The OBR has always made clear that it assumes migrants have the same economic characteristics as the existing population, and thus - all other things being equal - that they contribute in just the same way. We do not think that the data provides support for that assumption, as even the CReAM/UCL paper showed that migration overall had resulted in a fiscal cost. If the overall fiscal impact of immigration to the UK is negative (and our work confirms that finding by CReAM/UCL) then we have been and are actually paying more taxes as a result of migration or have less to spend on public services.
The UK-born have a 'fiscal deficit' of around £90 bn. This is more than accounted for by the fact that over £100bn of government spending is on pensions and social care for their elderly. The economic contribution of immigrants varies by group but overall the migrant population is not making a positive fiscal contribution even though it does not (yet) have that large elderly component to support.
CReAM found a positive contribution from EEA migrants only by adding up the fiscal impact over a number of years. What they did not make very clear was that they had observed a downward trend in fiscal contributions across the time period and by the 2011, only the EEA Other group (comprising the EU15 together with Norway, Iceland and Switzerland) was making a positive contribution. So, although CReAM found an overall positive result between 1995 and 2011, the annual fiscal impact of all EEA migrants was negative in the final three years they observed. Our findings are that this remains the case.
The cost of non-EEA migration increased over the period, and CReAM estimated that by 2009 the fiscal impact of non-EEA migrants in that year was over £15 billion. Our findings are that the annual fiscal cost has remained around this level in real terms.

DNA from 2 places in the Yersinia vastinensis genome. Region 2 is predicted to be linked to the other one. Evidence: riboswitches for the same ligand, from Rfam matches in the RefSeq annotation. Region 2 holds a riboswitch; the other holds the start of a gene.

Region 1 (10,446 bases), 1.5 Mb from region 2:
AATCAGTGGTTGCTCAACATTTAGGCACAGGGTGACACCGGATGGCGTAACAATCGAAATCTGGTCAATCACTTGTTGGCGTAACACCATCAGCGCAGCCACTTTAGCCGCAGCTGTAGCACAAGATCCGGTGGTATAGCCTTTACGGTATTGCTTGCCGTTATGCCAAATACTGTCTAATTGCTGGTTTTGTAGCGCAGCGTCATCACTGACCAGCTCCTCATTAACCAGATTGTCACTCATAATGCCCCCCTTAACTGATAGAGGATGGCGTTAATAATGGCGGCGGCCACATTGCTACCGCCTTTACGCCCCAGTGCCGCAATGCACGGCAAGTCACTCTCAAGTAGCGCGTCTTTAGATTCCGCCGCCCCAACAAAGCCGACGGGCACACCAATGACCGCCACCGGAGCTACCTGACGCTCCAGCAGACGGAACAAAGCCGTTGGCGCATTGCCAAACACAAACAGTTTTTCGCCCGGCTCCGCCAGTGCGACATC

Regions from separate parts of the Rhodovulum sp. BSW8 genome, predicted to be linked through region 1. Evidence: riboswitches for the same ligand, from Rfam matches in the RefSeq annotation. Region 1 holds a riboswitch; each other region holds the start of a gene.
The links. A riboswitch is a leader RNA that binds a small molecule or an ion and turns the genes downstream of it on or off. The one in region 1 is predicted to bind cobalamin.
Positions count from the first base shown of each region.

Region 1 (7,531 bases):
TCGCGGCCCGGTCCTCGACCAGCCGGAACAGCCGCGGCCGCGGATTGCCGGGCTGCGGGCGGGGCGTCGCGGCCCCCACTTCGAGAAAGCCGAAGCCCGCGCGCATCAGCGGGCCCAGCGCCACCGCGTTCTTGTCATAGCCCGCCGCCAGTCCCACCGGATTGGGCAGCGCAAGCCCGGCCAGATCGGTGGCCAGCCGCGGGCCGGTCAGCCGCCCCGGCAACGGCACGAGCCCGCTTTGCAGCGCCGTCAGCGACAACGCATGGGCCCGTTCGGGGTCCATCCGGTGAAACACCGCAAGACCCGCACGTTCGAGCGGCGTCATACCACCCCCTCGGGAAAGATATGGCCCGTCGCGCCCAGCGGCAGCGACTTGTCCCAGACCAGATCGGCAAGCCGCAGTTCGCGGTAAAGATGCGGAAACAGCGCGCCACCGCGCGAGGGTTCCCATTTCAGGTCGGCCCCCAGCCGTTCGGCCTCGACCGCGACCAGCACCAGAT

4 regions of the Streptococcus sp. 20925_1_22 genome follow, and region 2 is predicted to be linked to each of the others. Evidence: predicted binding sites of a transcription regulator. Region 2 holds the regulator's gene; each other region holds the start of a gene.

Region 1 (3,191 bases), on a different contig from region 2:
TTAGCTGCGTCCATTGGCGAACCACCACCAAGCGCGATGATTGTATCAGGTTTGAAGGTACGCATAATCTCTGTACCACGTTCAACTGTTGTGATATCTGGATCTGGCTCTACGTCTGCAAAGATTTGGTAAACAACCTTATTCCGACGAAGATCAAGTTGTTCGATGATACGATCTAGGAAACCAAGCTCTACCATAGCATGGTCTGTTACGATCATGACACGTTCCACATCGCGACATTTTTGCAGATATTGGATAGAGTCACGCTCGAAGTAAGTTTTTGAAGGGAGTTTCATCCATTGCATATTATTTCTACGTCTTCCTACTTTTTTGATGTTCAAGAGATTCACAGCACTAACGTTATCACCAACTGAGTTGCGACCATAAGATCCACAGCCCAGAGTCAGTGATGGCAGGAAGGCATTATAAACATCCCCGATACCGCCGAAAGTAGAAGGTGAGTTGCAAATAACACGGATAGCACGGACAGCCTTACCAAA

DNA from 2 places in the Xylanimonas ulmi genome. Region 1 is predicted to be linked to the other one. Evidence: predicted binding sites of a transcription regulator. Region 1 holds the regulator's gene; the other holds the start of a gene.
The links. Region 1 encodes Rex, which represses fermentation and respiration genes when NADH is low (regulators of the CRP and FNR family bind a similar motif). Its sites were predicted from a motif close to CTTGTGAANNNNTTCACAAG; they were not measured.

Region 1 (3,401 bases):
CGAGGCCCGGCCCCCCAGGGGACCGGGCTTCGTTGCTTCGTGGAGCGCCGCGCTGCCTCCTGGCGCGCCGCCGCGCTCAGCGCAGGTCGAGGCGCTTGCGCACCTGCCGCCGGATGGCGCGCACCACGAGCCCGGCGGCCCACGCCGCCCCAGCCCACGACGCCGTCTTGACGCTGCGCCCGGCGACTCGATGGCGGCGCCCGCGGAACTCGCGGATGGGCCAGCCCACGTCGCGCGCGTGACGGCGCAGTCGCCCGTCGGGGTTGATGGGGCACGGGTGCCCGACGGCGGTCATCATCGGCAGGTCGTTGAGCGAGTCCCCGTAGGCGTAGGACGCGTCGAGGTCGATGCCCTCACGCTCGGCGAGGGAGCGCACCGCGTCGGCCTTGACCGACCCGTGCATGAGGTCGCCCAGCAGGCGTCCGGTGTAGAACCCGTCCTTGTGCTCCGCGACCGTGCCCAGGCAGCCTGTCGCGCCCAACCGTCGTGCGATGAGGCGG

No. They only compare receipts of income tax and National Insurance with payments of child benefit and tax credits. The same comparison shows the UK general population paying six times more than they get. While on the one hand the comparison does not include taxes like VAT and excise duties, on the other hand it doesn't include housing benefit or any other DWP payments, and most importantly does not include the cost of any public services whatsoever.
This is nonsense. No one would describe this sum as a net fiscal contribution for the reasons given in paragraph 8. If the calculation were carried out for the UK population as a whole it would give a 'net fiscal contribution' of over £220 billion. If that were so, the UK would not be in deficit!
That is consistent with our estimation of around £9 billion paid by EEA migrants arriving from 2001 onwards who obviously comprise a larger group than those arriving in the four years used by HMRC. It takes no account, of course, of costs.
This compares with our estimation of around £3.6 billion in working-age benefits paid to EEA migrants arriving from 2001 onwards, again a larger group than the arrivals over a four year period used by HMRC. That is quite consistent too, bearing in mind that we now have official figures for EEA-led claims to DWP benefits of £1.7 billion in 2013/14 (for all years of arrival), and the consensus that claims to tax credits and child benefit - unsurprisingly - are less likely to be made in the earliest years after arrival.
To allow comparison with previous research that chose this date as distinguishing two different 'generations' of migrants. We imagine HMRC chose four years because this is the period of their proposed benefit restrictions.
To read the full paper, click here